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Album Review: The Glorious Sons – Young Beauties and Fools

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Canadian rockers The Glorious Sons released their second studio album “Young Beauties and Fools” through record label Black Box Music today. Since the release of their first record in 2014, The Glorious Sons have amassed thousands of streams, a trend set to continue if their newest release is any indication.

Founded by brothers Brett (vocals) and Jay (guitar) Emmons, The Glorious Sons lie somewhere on the musical spectrum between NEEDTOBREATHE, Mumford & Sons, and Jack White. Drawing on a range of folk, indie, and classic rock inspirations, the group leans on gritty vocals and thumping beats, all wrapped in earnest and emphatic songwriting for a distinctly raucous sound. “Young Beauties and Fools” stands out as a tightly produced, unapologetically fun record.

As lead singer and songwriter for the band Brett Emmons explains, Young Beauties and Fools is “basically the story of a 24-year old kid.” Indeed, the album’s storytelling provides a genuine, unpretentious look into the emotional volatility of youth. As such, the album’s lyrics can sometimes verge into being overly repetitive. Songs fall into two distinct categories: fiery rock songs of youthful indiscretions like “Josie” or “My Blood” and gentler, more solemn compositions like “Thank You for Saying Goodbye”. As standalone tracks, the songs of “Young Beauties and Fools” are an impressive lineup, yet as an album are left with a lack of total cohesion. But with this young band’s trajectory as of yet, it seems rather inevitable that they will continue to develop their sound and with it, a greater dynamic creative range.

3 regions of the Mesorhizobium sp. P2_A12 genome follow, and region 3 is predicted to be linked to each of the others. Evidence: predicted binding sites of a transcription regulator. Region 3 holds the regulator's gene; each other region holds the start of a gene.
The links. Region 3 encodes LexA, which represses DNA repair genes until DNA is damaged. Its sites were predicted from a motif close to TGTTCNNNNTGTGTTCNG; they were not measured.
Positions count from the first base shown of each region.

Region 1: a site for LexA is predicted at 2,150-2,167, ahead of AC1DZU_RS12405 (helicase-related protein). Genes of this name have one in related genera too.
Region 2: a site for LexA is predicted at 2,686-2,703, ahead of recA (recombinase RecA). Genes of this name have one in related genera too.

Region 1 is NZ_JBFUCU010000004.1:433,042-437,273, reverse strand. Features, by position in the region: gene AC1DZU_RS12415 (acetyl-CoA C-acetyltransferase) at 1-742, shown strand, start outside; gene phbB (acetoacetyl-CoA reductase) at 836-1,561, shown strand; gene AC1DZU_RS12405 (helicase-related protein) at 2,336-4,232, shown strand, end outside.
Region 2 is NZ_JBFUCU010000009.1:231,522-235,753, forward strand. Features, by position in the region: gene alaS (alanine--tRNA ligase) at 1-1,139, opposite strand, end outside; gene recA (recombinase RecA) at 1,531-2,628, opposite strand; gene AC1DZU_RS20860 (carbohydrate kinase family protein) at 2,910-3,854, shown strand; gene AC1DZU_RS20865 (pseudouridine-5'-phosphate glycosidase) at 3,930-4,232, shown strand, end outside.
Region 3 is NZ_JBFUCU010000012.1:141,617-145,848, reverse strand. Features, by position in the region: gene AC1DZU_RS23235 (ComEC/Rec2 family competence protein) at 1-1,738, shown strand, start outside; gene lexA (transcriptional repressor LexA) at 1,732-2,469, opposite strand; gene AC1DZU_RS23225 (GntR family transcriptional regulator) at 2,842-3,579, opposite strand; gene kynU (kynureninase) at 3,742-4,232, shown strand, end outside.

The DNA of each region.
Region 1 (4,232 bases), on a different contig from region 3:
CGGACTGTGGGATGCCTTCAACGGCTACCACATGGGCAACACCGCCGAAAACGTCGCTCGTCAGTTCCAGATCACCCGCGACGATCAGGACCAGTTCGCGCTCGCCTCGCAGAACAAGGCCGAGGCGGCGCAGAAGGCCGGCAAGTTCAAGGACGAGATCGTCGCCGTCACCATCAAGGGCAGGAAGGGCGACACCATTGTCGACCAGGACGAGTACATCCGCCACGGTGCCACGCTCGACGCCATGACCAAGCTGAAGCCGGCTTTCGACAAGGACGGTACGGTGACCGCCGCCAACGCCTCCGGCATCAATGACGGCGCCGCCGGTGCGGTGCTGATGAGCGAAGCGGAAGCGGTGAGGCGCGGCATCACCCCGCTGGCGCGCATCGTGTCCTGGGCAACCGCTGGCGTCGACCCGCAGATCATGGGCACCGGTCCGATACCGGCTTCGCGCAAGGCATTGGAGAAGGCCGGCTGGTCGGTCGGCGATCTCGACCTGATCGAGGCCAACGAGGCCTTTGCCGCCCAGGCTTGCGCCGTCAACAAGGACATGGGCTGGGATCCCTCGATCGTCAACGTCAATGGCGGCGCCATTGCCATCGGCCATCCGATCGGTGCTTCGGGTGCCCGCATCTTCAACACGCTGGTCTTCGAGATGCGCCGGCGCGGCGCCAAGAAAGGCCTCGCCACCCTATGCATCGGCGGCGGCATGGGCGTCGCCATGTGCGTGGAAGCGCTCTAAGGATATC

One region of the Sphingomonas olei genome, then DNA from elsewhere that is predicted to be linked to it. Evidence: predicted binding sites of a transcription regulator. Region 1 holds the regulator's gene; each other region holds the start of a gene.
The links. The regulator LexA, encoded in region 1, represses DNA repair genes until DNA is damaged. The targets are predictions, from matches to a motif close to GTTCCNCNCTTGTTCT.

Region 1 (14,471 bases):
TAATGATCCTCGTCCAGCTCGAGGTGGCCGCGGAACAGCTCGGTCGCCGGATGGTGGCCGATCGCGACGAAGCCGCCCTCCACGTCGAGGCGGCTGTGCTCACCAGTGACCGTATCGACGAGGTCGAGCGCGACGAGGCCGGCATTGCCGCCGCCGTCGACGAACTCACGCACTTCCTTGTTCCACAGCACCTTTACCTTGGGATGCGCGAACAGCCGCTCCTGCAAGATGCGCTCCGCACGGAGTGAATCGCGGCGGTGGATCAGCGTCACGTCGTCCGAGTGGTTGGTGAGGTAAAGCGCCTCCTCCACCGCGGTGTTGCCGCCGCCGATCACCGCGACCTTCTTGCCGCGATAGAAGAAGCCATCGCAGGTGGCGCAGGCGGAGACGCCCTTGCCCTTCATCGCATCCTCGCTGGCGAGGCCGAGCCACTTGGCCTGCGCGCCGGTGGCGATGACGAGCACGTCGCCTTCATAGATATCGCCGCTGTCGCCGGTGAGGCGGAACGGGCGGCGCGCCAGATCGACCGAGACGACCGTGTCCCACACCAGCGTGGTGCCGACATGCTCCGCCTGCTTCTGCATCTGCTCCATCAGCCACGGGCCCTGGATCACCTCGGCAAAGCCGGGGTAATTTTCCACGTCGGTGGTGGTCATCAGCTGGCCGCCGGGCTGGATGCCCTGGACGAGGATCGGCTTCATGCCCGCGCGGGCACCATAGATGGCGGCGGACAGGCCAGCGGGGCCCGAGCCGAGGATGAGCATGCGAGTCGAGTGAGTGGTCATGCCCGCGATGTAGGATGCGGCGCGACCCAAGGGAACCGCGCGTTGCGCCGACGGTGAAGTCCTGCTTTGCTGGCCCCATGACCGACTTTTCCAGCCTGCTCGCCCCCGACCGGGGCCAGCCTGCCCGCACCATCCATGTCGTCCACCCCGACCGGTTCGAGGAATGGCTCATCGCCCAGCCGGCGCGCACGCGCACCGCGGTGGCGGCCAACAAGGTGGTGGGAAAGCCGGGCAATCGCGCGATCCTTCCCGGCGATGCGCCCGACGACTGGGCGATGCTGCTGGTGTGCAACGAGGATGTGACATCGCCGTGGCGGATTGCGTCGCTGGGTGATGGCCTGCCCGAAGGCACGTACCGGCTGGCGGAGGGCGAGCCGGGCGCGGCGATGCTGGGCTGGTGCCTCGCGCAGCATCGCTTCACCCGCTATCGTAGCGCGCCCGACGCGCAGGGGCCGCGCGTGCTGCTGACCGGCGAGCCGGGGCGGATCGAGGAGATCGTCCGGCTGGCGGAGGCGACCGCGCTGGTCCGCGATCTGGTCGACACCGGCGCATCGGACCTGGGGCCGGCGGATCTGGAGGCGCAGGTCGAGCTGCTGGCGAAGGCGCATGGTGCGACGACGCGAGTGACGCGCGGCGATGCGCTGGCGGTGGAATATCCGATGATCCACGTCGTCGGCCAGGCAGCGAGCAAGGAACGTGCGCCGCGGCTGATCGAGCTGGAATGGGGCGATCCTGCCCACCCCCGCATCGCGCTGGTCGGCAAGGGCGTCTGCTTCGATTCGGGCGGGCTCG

“Young Beauties and Fools” opens with “My Poor Heart“, building from a subdued piano open into an explosive chorus, setting the tone for the rest of the album. “Everything is Alright” and its anthemic soundscape couple with Brett Emmons’s soaring voice for a truly moving musical experience.

One of the album favorites is “Godless, Graceless and Young” is a driving rock song that encompasses the reckless abandon of the album. An irresistible guitar hook propels the track through lyrics like “the streets are catching fire and the city’s just singing along.” Following suit “Sawed Off Shotgun” is everything that The Glorious Sons do best: rebellious, rowdy, and unapologetically real.

Come Down” stands out thanks to its synth-y sound, an abrupt departure from the rest of the album’s guitar/drums/piano arrangements. An expansive, sweeping melody highlights the desperate pleas the song’s narrator makes to his companion, urging them “don’t you come down on me tonight” as he clings to the unbroken perfection of the moment. As one of the album’s lyrical highlights, “Come Down” deftly encloses the many subtle emotions of youth in an impressive bittersweet nostalgia.

The album concludes with the gentlest of the tracks, “Thank You for Saying Goodbye“. The slow, bluesy croon shows off a welcome vulnerability amidst the high energy of the preceding tracks. The song ends with only Brett’s somber, solitary voice, a fittingly melancholic conclusion to an album inspired by the explosiveness of youth, and all the recklessness and uncertainty that comes with it.


Check out “Young Beauties and Fools” here:

Band Store | iTunes | Spotify

Connect with The Glorious Sons here:

Website | Facebook | Twitter | Instagram | YouTube

Compositions - 91%
Breaking Ground - 85%
Engagement - 89%
Lyrical Voice - 90%
Production - 94%


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About Dana Jacobs

I write about music and live shows and other fun things. Strong feelings about pugs, Halloween, and burritos. Currently zooming around northern California, with frequent stops in LA.

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